While digitalization has become a crucial goal across sectors, the application of digital solutions in manufacturing comes with added complications. Given the material nature of industrial process assets and equipment, the emphasis for manufacturing investment has still been predominantly hardware based, with upgrading plant machinery essential to meet production demand.
As companies adapt to new global circumstances around supply-chain management and closer integration with partners and customers, investment in IT is gaining greater focus. Cloud-based software is therefore on a growth trajectory within the manufacturing sector as more companies experience the efficiency and cost benefits of working in the cloud.
According to a recent industry report, for the first time ever, the average manufacturer will spend more on industrial software than on automation hardware. This marks an important turning point for the sector as the shift towards softwarization sets an irreversible course. To maximize the value of this investment, achieving convergence of OT and IT across the manufacturing lifecycle will be a key objective for businesses in the digital era.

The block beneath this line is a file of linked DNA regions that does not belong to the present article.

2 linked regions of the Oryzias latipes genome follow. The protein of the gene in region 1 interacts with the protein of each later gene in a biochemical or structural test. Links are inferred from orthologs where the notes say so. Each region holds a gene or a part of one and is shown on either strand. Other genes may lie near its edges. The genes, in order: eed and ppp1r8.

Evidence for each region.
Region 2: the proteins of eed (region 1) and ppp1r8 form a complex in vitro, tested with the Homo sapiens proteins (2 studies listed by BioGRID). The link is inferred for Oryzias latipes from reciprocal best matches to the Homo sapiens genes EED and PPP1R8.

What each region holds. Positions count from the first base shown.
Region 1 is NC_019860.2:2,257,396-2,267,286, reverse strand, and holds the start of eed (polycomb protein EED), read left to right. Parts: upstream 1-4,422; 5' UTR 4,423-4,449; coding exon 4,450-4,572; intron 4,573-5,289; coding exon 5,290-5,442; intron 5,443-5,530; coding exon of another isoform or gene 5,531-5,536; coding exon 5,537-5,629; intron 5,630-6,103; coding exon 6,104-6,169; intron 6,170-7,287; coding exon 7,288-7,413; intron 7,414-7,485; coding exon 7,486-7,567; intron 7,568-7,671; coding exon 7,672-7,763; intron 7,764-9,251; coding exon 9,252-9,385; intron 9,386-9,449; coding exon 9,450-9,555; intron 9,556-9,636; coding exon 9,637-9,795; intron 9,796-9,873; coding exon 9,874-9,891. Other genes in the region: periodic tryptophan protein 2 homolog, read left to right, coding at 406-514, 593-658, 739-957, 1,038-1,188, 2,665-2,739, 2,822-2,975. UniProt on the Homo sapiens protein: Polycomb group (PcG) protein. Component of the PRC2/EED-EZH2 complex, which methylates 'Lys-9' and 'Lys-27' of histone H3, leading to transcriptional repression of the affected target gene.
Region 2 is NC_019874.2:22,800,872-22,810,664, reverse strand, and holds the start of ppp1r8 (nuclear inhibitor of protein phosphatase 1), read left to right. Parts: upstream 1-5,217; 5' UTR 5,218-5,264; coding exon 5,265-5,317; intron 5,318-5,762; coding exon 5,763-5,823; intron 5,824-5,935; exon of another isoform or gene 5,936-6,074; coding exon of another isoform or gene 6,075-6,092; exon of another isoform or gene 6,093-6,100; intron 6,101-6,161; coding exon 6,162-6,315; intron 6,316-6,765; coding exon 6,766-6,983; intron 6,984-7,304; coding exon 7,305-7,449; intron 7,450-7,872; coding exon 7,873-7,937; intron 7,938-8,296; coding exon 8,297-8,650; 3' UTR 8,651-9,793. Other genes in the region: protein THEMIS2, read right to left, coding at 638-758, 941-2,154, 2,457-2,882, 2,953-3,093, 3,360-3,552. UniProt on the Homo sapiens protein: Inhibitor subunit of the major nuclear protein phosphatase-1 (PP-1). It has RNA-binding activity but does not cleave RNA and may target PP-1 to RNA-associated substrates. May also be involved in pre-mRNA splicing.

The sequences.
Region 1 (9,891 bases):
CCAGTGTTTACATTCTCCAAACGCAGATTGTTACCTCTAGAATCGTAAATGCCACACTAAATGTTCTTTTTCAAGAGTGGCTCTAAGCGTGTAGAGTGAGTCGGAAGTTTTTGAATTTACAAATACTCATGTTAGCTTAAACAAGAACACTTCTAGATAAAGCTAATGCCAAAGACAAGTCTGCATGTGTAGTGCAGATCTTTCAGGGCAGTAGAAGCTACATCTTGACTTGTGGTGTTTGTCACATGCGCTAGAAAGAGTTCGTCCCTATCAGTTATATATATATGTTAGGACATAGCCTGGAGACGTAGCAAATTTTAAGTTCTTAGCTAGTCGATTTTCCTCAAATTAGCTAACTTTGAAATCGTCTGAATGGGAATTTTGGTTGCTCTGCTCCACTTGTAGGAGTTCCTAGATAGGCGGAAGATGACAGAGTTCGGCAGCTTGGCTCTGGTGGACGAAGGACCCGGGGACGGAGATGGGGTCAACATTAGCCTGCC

The New Supply and Demand
Manufacturing has always been a supply-and-demand story. To stay competitive, it’s necessary that companies are attuned to shifts in the market and have the agility to increase or decrease production based on a feedback loop of sales data.
Now, with major economic and geopolitical shifts in full effect, the supply-demand equation is changing. On the supply side, manufacturers are dealing with challenges around the visibility, reliability and security of their supply chains. Not only are they seeking greater insight into the availability of materials, but also predictability around costs to determine price competitiveness moving forward.
Another notable change has been how manufacturers are engaging with their supply-side partners. As speed and resilience become key priorities, they’re seeking a more dynamic, data-driven relationship with OEMs. This ensures they can create an environment that can adapt to changes, predict problems and reduce the risk of downtime.
On the demand side, manufacturers are seeking to shift from B2B to a B2C-type relationship with their customers. Using digital technologies to establish a two-way interface, manufacturers can interact with end users in real time. This serves the purpose of gaining a better understanding of their needs, gaining feedback and adapting products to ensure satisfaction and differentiation. It also presents a fundamental change regarding their role in the supply chain, in effect becoming less transactional and more responsive to market information.
Gaining greater control over both sides of the supply-demand equation is difficult to achieve in a conventional hardware-led manufacturing. The approach for addressing this challenge brings with it an urgent need to implement connected, data-driven capabilities into the production environment.